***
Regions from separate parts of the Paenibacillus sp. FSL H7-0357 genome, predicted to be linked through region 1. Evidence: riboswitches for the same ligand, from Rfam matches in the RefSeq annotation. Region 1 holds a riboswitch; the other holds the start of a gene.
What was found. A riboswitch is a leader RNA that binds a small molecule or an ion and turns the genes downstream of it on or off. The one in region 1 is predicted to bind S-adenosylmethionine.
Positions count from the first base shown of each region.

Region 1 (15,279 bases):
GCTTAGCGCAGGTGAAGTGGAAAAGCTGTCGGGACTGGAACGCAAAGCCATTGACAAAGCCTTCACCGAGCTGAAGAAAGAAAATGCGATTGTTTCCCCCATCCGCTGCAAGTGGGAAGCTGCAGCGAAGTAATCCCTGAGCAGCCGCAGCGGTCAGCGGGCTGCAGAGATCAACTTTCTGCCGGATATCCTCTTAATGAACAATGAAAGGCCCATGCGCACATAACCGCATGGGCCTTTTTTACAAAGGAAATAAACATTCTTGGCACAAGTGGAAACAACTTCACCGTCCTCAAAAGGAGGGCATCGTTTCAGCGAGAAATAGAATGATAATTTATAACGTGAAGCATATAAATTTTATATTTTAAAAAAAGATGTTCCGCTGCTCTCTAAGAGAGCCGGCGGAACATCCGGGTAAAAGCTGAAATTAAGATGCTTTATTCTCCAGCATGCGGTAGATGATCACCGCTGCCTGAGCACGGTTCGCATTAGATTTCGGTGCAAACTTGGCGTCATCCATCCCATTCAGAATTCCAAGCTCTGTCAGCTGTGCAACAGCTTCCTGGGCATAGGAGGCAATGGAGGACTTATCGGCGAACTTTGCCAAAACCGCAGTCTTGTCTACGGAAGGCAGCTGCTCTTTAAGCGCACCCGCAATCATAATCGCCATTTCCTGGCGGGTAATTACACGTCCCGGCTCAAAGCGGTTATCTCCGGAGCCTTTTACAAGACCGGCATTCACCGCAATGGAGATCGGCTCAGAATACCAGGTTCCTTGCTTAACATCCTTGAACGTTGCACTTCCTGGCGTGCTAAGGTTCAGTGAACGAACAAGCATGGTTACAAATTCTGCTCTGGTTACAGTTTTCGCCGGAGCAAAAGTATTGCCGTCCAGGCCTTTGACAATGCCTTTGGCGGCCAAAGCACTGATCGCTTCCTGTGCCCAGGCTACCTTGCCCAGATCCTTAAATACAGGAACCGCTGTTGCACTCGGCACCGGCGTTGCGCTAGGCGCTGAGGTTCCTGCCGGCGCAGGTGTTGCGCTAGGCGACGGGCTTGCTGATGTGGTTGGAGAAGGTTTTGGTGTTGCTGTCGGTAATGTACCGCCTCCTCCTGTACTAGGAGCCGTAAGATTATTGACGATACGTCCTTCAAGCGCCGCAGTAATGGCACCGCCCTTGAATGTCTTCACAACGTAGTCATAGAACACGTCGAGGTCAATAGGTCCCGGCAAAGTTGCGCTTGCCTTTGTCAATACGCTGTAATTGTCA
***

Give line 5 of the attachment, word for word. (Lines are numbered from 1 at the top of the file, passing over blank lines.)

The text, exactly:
GCTTAGCGCAGGTGAAGTGGAAAAGCTGTCGGGACTGGAACGCAAAGCCATTGACAAAGCCTTCACCGAGCTGAAGAAAGAAAATGCGATTGTTTCCCCCATCCGCTGCAAGTGGGAAGCTGCAGCGAAGTAATCCCTGAGCAGCCGCAGCGGTCAGCGGGCTGCAGAGATCAACTTTCTGCCGGATATCCTCTTAATGAACAATGAAAGGCCCATGCGCACATAACCGCATGGGCCTTTTTTACAAAGGAAATAAACATTCTTGGCACAAGTGGAAACAACTTCACCGTCCTCAAAAGGAGGGCATCGTTTCAGCGAGAAATAGAATGATAATTTATAACGTGAAGCATATAAATTTTATATTTTAAAAAAAGATGTTCCGCTGCTCTCTAAGAGAGCCGGCGGAACATCCGGGTAAAAGCTGAAATTAAGATGCTTTATTCTCCAGCATGCGGTAGATGATCACCGCTGCCTGAGCACGGTTCGCATTAGATTTCGGTGCAAACTTGGCGTCATCCATCCCATTCAGAATTCCAAGCTCTGTCAGCTGTGCAACAGCTTCCTGGGCATAGGAGGCAATGGAGGACTTATCGGCGAACTTTGCCAAAACCGCAGTCTTGTCTACGGAAGGCAGCTGCTCTTTAAGCGCACCCGCAATCATAATCGCCATTTCCTGGCGGGTAATTACACGTCCCGGCTCAAAGCGGTTATCTCCGGAGCCTTTTACAAGACCGGCATTCACCGCAATGGAGATCGGCTCAGAATACCAGGTTCCTTGCTTAACATCCTTGAACGTTGCACTTCCTGGCGTGCTAAGGTTCAGTGAACGAACAAGCATGGTTACAAATTCTGCTCTGGTTACAGTTTTCGCCGGAGCAAAAGTATTGCCGTCCAGGCCTTTGACAATGCCTTTGGCGGCCAAAGCACTGATCGCTTCCTGTGCCCAGGCTACCTTGCCCAGATCCTTAAATACAGGAACCGCTGTTGCACTCGGCACCGGCGTTGCGCTAGGCGCTGAGGTTCCTGCCGGCGCAGGTGTTGCGCTAGGCGACGGGCTTGCTGATGTGGTTGGAGAAGGTTTTGGTGTTGCTGTCGGTAATGTACCGCCTCCTCCTGTACTAGGAGCCGTAAGATTATTGACGATACGTCCTTCAAGCGCCGCAGTAATGGCACCGCCCTTGAATGTCTTCACAACGTAGTCATAGAACACGTCGAGGTCAATAGGTCCCGGCAAAGTTGCGCTTGCCTTTGTCAATACGCTGTAATTGTCA